Shakh is known to never miss on such opportunities.

27…Kxg6 28.Ne5+

Black resigns in view of 28…Kf5 29.e4+ Kf4 30.Qf6# or 28...Kh6 29.Qf6+ Kh5 30.Qxf7+ Kh4 31. Qf6+.

Let us see if Vladislav Artemiev, the most experienced of princes, will manage to hold his ground against a formidable Shakh.


Shirov – Oparin

Round 2


A year ago, these two were sorting it out on the tiebreak about who was going to make it into the Zürich super tournament. Shirov went down, perhaps harboring bitter recollections since then.





Black probably stands worse already, but after 22...Bf6, intending 23.g5 g6, he seems to be out of any immediate danger. Meanwhile, Oparin opts for queenside sorties.

22…Bxf5 23.gxf5 a4 24.Na1!

A cornered knight is not there forever! It will get out one day to take the b-pawn and infiltrate into the enemy’s camp.

24…d5

After 24...b3 25.axb3 axb3 26.Qc3 Black does away with the b3-pawn.

25.exd5 a3 26.Nc2 axb2 27.Nxb4 Bd6 28.Nc6 Rf8 29.Qxb2 Nd7 30.a4 Kc7 31.c5!

This is an important move: White sacrifices a pawn to open up the line for the attack.

31…Nxc5 32.Rc1 f6 33.a5 Qb7 34.Qb4 Nd3




35.Nxe5+

The engine shows a spectacular-looking path to victory: 35.Nd8+! Nxc1 36.Qxd6+! Kxd6 37.Nxb7+ Kc7 38.Nc5. Going for this requires that White foresees the refutation of 38…Rc8 with 39.Ba6! (39.Kxc1? Kd6) and evaluates that after 39…Rb8+ 40.Kxc1 Kd6 Black is not in time to claim both passed pawns. It was time trouble, however...

35... Nxc1 36.Qc4+




36…Kb8

This is a human decision, while way tougher was 36...Kd8 37.Nc6+ Ke8!, placing the king under the discovered check. Nothing is now gained by 38.Kxc1 Kf7 - the black king is safe in his shelter while own play against White's weakened king is on the horizon. Tougher is 38.a6 Qb6 39.Ne5+ Ke7 (39...Kd8 40.a7) 40.Ng6+, but even here after 40…Kf7 41.Nxf8 Nb3! (a crucial deflective move; 41...Kxf8 42.Qc8+ Ke7 43.Qe8# results in a checkmate) 42.Qxb3 Kxf8 it is not over yet since converting extra pawns in an opposite-colored bishop ending is far from easy.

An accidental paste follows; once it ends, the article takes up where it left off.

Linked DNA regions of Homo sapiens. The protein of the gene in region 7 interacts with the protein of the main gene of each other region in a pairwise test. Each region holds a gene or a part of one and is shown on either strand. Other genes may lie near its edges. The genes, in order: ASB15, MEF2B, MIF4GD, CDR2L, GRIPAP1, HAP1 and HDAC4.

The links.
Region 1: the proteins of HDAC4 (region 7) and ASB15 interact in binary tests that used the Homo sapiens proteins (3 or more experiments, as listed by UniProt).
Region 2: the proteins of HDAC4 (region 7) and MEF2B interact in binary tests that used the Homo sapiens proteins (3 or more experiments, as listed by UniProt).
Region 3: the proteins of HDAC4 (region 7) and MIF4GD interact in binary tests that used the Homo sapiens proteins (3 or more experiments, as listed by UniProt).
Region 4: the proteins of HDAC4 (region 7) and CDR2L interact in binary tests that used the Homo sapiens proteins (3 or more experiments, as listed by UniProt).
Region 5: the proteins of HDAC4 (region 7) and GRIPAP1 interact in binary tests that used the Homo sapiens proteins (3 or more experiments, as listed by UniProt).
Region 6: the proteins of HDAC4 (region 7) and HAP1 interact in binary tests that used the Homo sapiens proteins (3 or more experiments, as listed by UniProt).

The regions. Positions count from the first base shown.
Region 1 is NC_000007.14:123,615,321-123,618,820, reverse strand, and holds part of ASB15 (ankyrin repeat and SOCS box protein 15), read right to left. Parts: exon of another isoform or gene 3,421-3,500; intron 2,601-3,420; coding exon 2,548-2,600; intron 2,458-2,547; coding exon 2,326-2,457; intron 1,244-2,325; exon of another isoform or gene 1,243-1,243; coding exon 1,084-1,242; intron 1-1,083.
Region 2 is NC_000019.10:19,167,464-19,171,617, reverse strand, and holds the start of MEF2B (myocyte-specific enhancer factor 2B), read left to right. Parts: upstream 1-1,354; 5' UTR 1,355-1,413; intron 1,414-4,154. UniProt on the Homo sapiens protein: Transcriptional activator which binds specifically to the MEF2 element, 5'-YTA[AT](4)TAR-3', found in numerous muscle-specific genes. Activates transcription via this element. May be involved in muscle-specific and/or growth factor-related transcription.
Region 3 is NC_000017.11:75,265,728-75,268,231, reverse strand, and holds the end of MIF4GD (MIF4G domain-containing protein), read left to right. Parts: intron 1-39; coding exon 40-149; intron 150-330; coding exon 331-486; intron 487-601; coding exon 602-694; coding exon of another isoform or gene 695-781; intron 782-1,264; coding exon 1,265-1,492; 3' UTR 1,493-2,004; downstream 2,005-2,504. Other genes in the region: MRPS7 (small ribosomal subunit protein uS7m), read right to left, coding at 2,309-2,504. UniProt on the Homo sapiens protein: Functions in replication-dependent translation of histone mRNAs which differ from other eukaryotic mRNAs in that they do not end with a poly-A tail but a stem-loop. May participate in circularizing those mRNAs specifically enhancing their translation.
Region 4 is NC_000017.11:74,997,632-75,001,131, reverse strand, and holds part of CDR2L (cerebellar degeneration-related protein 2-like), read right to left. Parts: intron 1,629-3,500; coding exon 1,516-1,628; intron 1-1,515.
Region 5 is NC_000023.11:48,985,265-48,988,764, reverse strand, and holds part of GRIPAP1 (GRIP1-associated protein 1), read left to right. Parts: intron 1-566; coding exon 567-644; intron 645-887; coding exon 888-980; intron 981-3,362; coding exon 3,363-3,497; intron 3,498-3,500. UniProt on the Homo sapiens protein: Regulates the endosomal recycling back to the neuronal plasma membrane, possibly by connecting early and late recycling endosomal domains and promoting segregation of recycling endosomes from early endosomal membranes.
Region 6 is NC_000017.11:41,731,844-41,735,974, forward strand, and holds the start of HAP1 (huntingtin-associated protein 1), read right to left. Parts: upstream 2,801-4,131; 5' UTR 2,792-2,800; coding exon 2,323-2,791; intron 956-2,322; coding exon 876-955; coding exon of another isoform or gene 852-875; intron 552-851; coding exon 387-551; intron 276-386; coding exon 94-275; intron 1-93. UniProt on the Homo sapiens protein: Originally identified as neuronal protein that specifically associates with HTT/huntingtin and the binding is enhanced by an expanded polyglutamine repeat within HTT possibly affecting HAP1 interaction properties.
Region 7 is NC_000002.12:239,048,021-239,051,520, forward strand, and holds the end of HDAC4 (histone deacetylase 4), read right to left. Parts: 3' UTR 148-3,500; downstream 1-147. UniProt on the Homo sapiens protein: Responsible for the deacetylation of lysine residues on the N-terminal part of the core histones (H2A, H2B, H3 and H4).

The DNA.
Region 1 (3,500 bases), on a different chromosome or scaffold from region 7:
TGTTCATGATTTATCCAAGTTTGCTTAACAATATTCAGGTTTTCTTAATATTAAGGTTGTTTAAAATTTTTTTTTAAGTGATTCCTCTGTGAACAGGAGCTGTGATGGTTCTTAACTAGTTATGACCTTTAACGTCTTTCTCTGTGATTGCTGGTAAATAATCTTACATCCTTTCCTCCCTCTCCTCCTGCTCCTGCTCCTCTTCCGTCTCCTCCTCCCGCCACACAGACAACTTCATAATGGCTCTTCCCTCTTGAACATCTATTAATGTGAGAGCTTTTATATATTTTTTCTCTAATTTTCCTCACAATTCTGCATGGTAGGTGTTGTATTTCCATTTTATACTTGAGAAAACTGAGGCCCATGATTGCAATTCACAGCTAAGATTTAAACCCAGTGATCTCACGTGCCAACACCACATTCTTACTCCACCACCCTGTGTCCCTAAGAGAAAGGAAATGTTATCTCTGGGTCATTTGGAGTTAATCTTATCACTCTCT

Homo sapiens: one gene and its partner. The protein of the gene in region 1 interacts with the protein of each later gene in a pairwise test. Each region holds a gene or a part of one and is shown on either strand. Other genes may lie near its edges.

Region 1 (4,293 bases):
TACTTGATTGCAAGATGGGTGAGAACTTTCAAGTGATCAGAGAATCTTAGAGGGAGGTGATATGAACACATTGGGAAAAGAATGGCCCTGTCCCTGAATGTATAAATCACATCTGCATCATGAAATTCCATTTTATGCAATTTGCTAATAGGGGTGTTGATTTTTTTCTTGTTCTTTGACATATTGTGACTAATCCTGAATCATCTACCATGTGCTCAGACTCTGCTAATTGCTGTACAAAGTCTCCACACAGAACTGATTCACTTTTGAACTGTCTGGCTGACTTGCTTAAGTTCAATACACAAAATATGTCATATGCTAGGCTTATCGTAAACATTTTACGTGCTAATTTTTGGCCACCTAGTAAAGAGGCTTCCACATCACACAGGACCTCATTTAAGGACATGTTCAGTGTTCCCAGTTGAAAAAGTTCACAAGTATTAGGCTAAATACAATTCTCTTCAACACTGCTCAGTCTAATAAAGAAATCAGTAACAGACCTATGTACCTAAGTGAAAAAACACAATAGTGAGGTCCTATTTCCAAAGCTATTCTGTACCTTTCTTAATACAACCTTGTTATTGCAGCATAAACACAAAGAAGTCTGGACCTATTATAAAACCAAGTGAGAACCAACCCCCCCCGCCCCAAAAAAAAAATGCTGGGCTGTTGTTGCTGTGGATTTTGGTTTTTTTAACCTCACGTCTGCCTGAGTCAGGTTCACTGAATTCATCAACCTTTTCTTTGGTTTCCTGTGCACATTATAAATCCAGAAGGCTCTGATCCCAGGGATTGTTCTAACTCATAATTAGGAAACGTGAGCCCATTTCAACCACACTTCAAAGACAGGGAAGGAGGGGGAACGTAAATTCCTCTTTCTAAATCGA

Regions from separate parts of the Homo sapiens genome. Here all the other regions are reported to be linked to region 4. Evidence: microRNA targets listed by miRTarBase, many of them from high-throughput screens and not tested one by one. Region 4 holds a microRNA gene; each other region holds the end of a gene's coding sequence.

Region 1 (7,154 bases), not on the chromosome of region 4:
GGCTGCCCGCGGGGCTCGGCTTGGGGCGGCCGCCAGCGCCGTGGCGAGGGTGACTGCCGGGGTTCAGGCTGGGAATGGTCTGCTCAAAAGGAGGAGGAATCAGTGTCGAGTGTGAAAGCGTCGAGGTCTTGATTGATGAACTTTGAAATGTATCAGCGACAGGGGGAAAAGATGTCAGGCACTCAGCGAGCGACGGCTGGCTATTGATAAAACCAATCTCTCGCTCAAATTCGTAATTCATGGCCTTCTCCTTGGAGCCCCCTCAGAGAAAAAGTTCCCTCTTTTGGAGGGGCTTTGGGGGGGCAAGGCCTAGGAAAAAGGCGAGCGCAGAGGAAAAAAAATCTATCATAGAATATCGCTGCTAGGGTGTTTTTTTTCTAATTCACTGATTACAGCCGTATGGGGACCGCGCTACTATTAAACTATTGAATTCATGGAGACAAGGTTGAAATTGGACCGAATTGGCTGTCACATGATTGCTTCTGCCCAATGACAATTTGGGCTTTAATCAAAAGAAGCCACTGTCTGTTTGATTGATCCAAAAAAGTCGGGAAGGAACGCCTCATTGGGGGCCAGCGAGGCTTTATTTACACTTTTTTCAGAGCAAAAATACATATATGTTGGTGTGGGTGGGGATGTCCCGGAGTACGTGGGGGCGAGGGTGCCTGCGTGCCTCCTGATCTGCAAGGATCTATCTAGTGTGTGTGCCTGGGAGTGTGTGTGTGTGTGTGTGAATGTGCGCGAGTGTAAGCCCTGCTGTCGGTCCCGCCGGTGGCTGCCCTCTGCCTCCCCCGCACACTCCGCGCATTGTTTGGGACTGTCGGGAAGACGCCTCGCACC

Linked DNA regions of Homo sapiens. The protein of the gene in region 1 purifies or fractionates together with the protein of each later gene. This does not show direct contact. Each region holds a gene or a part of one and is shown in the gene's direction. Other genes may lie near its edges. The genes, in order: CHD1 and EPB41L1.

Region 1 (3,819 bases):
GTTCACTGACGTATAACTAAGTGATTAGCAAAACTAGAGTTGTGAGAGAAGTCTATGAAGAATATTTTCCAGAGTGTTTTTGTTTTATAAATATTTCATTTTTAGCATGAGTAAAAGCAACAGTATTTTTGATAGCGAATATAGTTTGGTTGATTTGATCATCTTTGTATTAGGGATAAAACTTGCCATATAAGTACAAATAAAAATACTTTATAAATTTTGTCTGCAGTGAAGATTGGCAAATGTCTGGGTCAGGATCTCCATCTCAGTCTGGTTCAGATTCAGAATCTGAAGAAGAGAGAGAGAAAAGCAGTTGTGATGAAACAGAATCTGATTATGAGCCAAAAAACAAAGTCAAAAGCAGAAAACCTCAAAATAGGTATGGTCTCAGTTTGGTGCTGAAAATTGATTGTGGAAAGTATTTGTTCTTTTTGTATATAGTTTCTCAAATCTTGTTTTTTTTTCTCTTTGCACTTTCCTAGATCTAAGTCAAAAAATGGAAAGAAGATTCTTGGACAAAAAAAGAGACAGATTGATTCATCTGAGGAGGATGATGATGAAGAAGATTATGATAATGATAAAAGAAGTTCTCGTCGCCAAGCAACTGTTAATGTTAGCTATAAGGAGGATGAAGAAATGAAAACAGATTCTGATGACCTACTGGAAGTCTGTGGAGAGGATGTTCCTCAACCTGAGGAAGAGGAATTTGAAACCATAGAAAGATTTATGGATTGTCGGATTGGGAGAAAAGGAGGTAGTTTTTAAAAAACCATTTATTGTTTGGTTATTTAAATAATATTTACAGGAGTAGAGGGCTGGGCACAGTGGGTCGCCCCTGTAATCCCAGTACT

37.Nd7+ Ka7 38.a6 Qc7 39.Qd4+ Bc5 40.Nxc5 Qb6 41.Kxc1

Black resigns in view of 41…Qxb5 42.Nd7+ Kxa6 43.Nxf8.

This said, Sergey Rublevsky's play is not going well for him. In round two he mishandled the opening against Artemiev, and in round three he lost an overwhelming position.


Rublevsky – Esipenko




An immediate bishop transfer via c1 to a3 gave White excellent winning chances. Sergey delayed this transfer by one move, which sharpens the situation significantly.

43.Qb5+Rc6 44.Bc1 Rh8 45.Rf6 Qh1+ 46.Kf2 Rg8 47.g3 Qh7!

We need to pay tribute to Andrey Esipenko - his defense is tenacious indeed!

48.Ba3

The edge prospects were to be pursued by subtle play via 48.Kg1! Qd3 49.Qb8+ Kd7 50.Qb4. White should not have given up on his c3 and d4 pawns.

48...Qc2+ 49.Kg1 Qxc3 50.Bxe7 Qxd4+ 51.Rf2

This inaccuracy surrenders the edge to Black. Correct was 51.Kg2 Qb6 52.Qxb6 Rxb6 53.Bd6 with a counterplay against the е6-pawn.

51...Qb6 52.Qxb6 Rxb6




The tables have turned: a rook and a pair of connected pawns prove superior to the discoordinated minor pieces of White’s.

53.Bh4

Much to White’s grief, there is no dealing with the dangerous White’s pawns. 53. Bc5 Rc6 54.Bd4 Rg4.

53...c3 54.Rc2 d4 55.Kf2 Rb2 56.Rxb2 cxb2 57.Nd2 Kd7 58.Ke2 Rc8 59.Kd3 Rc1 60.Bg5 Kc6 61.Kxd4




61…Rd1 62.Kc3 Rxd2 White resigns.


Pictures by Vladimir Barsky